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Help! My Peace Lily Leaves are Dying Back

By: Jessie Keith

“I have some large peace lilies that the leaves sprout up like crazy but then start to turn completely brown, they are been doing this for over a year. What is causing this?” Question from Mary of Huntington, West Virginia
Answer: Several problems may be at play regarding your peace lily (Spathiphyllum spp.). Over watering, under watering, planting too deep, and fungal diseases can all cause leaf decline in newly emerging foliage or existing foliage. So, let’s start with what these plants need to grow well.

1. Bright, filtered sunlight or partial shade (never direct sunlight);

2. Lightly moist, well-drained soil (never wet soil);

3. Soil that is allowed to dry between watering;

4. High humidity;

5. Warmth (temperature between 65 and 80 degrees Fahrenheit (18-26 degrees Centigrade).

Here are factors that can cause decline and eventual plant death:

1. Over watering;

2. Deeply planted plants;

3. The fungal diseases Cylindrocladium spathiphylli and Phytophthora parasitica, which both cause foliar decline and root rot disease (both are encouraged by over watering and deep planting).

4. Under watering

I recommend starting fresh and repotting your plant. Start by removing your peace lily from its current pot and discard the old planting mix. Next, remove any dead or dying leaf or root tissue. Clean the planting pot in hot, soapy water and refill it with fresh potting mix (Black Gold All Purpose Potting Mix or Black Gold Natural & Organic Potting Mix are great choices). When replanting, make sure your peace lily’s upper roots are close to the surface. Then water it well and place it in a location with bright, indirect light. Allow the soil to dry quite well between watering.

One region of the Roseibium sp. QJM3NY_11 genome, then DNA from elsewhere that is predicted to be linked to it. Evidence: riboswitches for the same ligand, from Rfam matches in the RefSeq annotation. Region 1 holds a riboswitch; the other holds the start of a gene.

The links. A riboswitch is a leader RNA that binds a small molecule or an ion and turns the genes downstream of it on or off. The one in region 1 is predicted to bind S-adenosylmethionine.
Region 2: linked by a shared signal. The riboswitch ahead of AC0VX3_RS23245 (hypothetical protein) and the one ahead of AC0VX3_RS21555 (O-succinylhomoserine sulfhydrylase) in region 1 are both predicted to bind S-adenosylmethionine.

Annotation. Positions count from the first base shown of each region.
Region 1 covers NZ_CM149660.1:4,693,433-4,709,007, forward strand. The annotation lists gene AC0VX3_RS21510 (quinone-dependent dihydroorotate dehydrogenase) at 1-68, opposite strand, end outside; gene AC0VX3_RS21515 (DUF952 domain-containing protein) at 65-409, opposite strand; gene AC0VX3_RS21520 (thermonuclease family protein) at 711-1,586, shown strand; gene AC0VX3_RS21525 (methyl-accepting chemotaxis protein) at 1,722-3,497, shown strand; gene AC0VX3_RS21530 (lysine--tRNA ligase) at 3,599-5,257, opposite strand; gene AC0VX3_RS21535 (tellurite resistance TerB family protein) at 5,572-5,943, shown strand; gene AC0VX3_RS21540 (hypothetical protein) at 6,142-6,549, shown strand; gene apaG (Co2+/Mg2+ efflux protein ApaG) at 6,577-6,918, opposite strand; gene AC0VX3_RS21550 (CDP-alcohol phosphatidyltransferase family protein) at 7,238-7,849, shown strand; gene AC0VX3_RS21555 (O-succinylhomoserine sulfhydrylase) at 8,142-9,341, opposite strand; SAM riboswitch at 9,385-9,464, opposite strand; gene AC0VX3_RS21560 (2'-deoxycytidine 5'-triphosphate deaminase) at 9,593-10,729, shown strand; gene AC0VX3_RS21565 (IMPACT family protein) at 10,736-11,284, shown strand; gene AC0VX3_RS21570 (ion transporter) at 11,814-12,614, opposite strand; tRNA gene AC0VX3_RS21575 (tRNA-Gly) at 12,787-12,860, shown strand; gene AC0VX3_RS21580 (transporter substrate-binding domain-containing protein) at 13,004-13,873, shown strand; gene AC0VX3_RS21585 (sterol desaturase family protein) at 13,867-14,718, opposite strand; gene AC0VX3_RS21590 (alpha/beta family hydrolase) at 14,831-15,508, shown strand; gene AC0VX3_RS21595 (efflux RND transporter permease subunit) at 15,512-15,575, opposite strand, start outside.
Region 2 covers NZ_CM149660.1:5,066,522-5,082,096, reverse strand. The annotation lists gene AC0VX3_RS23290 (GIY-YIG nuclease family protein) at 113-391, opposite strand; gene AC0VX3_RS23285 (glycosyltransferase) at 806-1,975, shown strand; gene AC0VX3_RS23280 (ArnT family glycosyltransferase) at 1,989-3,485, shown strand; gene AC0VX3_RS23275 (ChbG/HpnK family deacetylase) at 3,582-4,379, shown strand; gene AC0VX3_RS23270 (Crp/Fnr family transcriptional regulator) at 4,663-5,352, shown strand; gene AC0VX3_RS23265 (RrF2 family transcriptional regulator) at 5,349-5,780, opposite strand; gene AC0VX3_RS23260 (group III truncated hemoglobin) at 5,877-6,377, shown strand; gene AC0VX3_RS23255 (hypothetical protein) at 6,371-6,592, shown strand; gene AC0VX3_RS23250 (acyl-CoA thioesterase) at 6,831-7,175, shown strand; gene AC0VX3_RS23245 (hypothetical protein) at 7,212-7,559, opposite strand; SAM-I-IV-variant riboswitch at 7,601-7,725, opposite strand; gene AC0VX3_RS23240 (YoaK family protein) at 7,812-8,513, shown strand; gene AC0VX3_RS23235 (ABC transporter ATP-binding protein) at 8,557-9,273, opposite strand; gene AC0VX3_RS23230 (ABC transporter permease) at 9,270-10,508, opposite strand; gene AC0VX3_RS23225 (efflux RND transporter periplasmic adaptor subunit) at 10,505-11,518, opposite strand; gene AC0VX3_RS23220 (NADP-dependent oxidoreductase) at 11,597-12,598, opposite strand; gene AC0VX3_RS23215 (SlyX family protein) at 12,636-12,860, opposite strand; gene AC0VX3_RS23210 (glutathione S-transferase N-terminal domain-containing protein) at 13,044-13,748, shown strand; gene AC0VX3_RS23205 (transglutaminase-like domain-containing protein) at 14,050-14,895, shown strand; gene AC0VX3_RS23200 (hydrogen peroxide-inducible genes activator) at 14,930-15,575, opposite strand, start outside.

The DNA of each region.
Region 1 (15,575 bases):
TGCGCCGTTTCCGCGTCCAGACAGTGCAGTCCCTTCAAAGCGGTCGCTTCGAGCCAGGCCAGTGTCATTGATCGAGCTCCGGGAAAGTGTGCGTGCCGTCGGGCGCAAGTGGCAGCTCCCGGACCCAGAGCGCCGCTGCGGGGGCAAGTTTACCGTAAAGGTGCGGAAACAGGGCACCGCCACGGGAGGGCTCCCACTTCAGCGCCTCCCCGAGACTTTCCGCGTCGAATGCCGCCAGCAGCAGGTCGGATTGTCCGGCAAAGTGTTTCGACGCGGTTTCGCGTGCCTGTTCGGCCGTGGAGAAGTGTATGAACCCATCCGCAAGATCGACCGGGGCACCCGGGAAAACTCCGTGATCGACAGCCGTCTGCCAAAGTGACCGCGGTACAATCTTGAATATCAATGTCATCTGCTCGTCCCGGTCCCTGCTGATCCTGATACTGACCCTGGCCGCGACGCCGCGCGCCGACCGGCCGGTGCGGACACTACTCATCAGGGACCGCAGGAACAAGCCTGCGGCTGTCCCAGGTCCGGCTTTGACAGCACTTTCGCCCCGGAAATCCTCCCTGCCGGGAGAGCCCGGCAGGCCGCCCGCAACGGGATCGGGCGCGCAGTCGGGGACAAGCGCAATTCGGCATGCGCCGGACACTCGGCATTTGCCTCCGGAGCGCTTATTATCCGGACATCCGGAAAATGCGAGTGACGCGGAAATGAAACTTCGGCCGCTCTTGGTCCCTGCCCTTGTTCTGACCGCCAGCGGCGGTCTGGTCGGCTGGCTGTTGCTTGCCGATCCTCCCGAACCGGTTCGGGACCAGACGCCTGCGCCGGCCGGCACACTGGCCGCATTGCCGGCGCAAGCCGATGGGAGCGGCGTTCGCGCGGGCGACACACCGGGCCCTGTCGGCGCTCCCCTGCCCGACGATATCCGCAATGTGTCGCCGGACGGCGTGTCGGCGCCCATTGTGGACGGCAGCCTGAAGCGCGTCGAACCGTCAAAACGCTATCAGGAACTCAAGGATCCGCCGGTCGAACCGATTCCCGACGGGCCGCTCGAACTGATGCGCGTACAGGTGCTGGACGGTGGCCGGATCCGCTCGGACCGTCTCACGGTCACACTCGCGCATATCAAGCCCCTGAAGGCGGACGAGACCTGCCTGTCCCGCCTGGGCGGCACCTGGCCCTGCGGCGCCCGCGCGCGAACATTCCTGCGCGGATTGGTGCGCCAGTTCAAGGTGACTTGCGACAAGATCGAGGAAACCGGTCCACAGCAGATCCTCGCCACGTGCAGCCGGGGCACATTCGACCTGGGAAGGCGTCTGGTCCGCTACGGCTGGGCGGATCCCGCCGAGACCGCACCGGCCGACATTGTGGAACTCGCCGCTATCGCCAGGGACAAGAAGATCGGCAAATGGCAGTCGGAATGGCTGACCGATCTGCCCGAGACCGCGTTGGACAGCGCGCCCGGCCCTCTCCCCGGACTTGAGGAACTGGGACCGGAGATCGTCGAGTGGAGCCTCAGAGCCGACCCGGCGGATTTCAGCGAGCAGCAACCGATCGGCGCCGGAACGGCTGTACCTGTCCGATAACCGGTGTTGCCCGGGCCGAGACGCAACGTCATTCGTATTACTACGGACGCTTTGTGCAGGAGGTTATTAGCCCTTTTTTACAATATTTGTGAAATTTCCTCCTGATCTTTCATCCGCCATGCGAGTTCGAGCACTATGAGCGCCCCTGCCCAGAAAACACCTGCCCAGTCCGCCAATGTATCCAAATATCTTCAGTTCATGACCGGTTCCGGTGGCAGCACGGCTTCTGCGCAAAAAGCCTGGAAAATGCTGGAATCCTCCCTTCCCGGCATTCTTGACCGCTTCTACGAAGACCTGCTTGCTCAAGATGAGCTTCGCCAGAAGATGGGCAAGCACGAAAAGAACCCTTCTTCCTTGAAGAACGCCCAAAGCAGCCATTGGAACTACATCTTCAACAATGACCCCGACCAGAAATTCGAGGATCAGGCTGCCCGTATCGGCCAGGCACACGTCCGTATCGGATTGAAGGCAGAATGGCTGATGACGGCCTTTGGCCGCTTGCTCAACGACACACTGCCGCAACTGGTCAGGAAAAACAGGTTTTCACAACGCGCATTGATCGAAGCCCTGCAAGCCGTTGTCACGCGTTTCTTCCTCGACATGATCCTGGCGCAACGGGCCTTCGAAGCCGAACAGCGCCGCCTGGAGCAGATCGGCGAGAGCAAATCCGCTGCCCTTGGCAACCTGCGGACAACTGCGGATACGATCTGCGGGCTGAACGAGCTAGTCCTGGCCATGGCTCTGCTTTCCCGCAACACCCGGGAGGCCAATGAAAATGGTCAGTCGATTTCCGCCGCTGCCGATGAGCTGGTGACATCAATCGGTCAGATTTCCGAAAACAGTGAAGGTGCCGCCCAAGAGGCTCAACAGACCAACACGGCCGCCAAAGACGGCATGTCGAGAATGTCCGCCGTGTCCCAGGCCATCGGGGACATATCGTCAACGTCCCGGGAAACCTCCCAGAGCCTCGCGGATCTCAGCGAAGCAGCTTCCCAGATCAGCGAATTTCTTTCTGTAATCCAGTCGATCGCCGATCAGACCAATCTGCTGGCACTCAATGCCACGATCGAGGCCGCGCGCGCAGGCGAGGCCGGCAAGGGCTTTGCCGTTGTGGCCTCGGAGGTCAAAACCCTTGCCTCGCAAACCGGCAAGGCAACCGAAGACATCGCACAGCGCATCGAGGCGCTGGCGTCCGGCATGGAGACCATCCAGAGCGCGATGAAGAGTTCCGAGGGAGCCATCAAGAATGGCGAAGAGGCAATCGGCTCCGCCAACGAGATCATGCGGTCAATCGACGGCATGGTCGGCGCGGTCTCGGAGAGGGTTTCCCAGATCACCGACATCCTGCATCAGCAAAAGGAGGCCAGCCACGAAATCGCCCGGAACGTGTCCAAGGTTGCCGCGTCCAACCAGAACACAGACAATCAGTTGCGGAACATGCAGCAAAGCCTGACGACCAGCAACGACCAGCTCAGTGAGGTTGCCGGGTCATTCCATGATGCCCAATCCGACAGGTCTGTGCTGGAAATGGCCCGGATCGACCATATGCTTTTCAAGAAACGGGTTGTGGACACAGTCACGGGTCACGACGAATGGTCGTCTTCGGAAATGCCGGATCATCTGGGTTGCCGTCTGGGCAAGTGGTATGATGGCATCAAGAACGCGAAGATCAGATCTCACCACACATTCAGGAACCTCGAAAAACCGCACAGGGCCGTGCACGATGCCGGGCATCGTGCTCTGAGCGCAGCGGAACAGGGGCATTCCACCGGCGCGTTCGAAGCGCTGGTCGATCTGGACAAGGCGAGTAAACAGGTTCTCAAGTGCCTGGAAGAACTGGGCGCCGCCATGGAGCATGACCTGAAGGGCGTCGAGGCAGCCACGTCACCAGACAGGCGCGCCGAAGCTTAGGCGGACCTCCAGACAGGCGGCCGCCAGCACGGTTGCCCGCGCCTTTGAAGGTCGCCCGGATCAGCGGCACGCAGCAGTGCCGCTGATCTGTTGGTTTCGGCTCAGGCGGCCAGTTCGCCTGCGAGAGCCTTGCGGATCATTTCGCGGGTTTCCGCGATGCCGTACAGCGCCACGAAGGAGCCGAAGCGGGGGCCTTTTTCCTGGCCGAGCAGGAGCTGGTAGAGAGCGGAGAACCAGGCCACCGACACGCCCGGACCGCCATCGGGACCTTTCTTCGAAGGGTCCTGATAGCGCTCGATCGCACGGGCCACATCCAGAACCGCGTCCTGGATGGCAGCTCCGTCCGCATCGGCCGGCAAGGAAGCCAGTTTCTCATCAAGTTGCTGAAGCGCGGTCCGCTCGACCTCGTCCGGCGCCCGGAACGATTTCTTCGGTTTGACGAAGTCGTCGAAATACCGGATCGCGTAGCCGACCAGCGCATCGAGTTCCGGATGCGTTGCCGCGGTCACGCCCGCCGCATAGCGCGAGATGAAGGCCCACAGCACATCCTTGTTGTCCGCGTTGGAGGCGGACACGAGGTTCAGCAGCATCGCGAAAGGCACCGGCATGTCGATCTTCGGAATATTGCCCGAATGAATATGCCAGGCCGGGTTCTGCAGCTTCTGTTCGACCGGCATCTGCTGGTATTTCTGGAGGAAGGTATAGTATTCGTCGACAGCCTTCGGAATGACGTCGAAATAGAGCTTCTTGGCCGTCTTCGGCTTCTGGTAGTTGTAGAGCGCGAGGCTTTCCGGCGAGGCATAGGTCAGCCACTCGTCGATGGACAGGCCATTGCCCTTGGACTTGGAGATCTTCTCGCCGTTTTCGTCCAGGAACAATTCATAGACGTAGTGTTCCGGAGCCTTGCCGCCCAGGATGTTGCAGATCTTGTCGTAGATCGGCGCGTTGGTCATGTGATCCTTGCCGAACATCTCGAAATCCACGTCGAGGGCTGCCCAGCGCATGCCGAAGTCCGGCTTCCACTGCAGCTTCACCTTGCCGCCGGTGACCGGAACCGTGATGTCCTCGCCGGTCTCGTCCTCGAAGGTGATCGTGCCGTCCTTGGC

I hope these recommendations help!

Happy indoor gardening,

 

Jessie Keith

About Jessie Keith


Plants are the lens Jessie views the world through because they’re all-sustaining. (“They feed, clothe, house and heal us. They produce the air we breathe and even make us smell pretty.”) She’s a garden writer and photographer with degrees in both horticulture and plant biology from Purdue and Michigan State Universities. Her degrees were bolstered by internships at Longwood Gardens and the American Horticultural Society. She has since worked for many horticultural institutions and companies and now manages communications for Sun Gro Horticulture, the parent company of Black Gold. Her joy is sharing all things green and lovely with her two daughters.

2 Comments

  1. MaryWithrow

    Hi! I had bought new pots and replanted in the fall before I brought them in; also bought plant lights to insure good filtered lighting and only use distilled water. My plants at one time where 3ft tall and I believe I loved them to death! lol – I am going to try cleaning them again, repoting, new soil and dipping their roots in a fungicide however my question is; if they survive this round would it help to spray them periodically with baking soda like I do my roses? Thank you, Mary

  2. Jessie Keith

    Hi Mary, I would not. Baking soda could potentially make the soil in your pot very alkaline, which would not be good. Just give your plants good care, plenty of air flow, and they should pop back in no time. Best, Jessie

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